Wednesday, March 17, 2021

A case of mistaken rock-star identity

The latest entry in the Things That I Did Not Know Until Now list:

Last night I watched a movie on Hulu titled Stardust that purports to tell the story of David Bowie’s attempt to find stardom in America in 1971 following the release of his album The Man Who Sold The World. The movie ends with Bowie finding success as he transforms into the Ziggy Stardust character.

The film begins with a disclaimer that “What follows is (mostly) fiction” so I settled back expecting to be entertained, not enlightened.

One scene places Bowie in a New York nightclub taking in a show by The Velvet Underground. Bowie then goes backstage, where he meets with Lou Reed and gushes about how much of a fan he is of Reed and his music. In the ensuing scene, Bowie is told that Reed had left VU the previous year and that he had instead met Doug Yule, who was fronting in place of Reed in an effort to keep the band together. 
Intrigued, I wondered if that mistaken-identity event actually occurred. Seems it actually did. 
From a 2014 interview, this is Yule’s remembrance: 
“We played at the Electric Circus in New York, and somebody came up to us afterwards and said: ‘Someone here wants to meet you guys.’ And I said: ‘Okay.’ So he came back and he was enthusiastic, and we talked a little bit. He had an English accent, and since the invasion of The Beatles. I have been enamored of things out of England. I was thrilled to talk to someone with an English accent. We had a conversation. and then he took off. About 15-20 years later, he told that story to NPR that he thought it was Lou and he had no idea who he was talking to, and neither did I. You look back and think, ‘Wow, did that really happen?’ It’s just conversation.”
Here is Bowie’s original quote regarding the meeting:

"I’d come back from New York, having caught one of the last performances of The Velvet Underground, a band I had admired tremendously since around '66/'67. One of that tiny bastion of Velvet Underground fans in London at the time, before they were generally known. And I’d gotten into the Electric Circus to see the gig. I watched the entire show, and there were not that many people in the audience because their star had begun to dim in New York. The whole band were there with Lou Reed singing the songs, and I thought it was just tremendous.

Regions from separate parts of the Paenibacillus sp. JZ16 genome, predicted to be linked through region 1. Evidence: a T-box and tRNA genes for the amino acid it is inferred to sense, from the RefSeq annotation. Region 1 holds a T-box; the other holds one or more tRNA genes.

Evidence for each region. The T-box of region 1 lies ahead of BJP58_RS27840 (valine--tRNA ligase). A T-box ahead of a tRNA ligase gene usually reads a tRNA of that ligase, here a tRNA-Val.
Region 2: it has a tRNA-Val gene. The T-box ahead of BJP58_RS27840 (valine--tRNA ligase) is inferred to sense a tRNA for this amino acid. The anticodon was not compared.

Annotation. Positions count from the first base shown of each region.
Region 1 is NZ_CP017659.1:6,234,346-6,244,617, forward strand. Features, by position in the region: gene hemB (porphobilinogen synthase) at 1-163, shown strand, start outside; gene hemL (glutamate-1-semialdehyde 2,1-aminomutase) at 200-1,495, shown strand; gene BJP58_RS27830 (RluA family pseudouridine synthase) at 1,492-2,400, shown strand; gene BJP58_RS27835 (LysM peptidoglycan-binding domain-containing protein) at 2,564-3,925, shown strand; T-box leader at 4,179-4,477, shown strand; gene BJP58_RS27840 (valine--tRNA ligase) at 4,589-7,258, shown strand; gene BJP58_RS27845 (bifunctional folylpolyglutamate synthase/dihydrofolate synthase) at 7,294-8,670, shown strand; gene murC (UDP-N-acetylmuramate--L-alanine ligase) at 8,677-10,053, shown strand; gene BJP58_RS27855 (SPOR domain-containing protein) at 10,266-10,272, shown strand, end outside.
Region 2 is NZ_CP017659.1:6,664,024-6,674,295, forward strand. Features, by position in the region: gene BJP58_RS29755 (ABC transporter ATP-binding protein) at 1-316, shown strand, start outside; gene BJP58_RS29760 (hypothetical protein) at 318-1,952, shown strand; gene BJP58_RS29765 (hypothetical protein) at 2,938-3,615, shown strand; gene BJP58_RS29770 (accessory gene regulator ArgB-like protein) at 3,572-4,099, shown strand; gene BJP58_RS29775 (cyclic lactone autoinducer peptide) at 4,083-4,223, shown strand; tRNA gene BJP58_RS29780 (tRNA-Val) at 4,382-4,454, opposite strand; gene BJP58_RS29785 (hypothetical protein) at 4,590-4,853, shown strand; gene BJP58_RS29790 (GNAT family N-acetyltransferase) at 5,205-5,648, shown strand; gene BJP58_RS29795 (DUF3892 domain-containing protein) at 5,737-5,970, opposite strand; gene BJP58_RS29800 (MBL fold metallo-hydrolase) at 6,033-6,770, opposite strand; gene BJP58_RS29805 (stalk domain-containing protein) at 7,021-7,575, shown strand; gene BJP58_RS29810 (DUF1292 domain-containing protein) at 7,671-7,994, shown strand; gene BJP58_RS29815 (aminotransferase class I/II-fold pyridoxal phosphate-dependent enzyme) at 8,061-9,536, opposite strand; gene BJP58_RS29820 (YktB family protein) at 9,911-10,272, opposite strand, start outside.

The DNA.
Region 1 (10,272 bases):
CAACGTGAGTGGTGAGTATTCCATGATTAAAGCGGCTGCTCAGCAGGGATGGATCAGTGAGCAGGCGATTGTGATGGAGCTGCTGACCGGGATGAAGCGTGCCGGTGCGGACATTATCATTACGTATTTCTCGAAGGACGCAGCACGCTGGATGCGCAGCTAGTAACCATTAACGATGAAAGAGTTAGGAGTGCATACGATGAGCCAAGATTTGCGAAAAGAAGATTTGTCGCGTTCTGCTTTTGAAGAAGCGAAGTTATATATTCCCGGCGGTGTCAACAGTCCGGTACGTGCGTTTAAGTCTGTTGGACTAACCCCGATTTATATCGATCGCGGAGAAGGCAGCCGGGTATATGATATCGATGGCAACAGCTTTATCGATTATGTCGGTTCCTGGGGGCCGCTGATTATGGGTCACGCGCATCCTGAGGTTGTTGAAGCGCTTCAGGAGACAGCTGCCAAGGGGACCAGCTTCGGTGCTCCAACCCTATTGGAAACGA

"I was singing along with the band, stuck right there at the apron of the stage. 'Waiting For The Man', 'White Light/ White Heat,' 'Heroin.' All that kind of stuff. And then after the show, I went backstage and I knocked on the door, and I said ‘Is Lou Reed in? I’d love to talk to him. I’m from England, cos I’m in music too, and he’s a bit of a hero to me.’ This guy said, ‘Wait here.’ And Lou comes out, and we sat talking on the bench for about quarter of an hour about writing songs, and what it’s like to be Lou Reed, and all that. ... And afterwards I was floating on a cloud and went back to my hotel room.

"I said to this guy that I knew in New York: ‘I’ve just seen The Velvet Underground, and I got to talk with Lou Reed for 15 minutes,’ and he said, ‘Yeah? Lou Reed left the band last year. I think you’ve been done.’ I said, ‘It looked like Lou Reed,’ and he said, ‘That’s Doug Yule. He’s the guy that took over from Lou Reed.’ I thought what an imposter, wow, that’s incredible. It doesn't matter really, cos I still talked to Lou Reed as far as I was concerned.”

Yule fronted the VU after Reed quit the band, but the movie implies that he took the lead role as a fraud, trying to make audiences believe they were seeing Reed on stage. In the nightclub and backstage scenes in Stardust, Yule’s character appears with curly hair and dark sunglasses to mimic Reed’s distinctive appearance.

As far as the movie itself, don’t expect something the level of Bohemian Rhapsody or Rocketman. Watch it only if you have time to kill and it’s free on a streaming service.
Learning that he had not actually met Lou Reed didn’t dampen Bowie’s admiration for the New York icon. “Queen Bitch,” on Bowie’s Hunky Dory album, is a tribute to Reed. “Coming back to England (after the 1971 tour), one of the memories I brought back with me was all that. So I wrote 'Queen Bitch' as a sort of homage to Lou Reed."  

Mick Rock's iconic 1972 photo of Bowie, Iggy Pop and Reed

Bowie did get to meet the real Lou Reed in 1972 in England at a press conference at the Dorchester Hotel in London staged to promote Bowie's upcoming US tour and the release of his Ziggy Stardust album. Iggy Pop and Reed were both working on their new albums, Raw Power and Transformer, and were hanging out at the conference. 
Photographer Mick Rock put the three performers together: "Even though Iggy and Lou were still basically 'underground' artists and David’s ascent was still in its early days, it was a photo that I really wanted to take. Only later did it become one of the classic rock images. So I hustled them together. The only thing I remember was Lou saying: 'This will be a pretty picture!'" 

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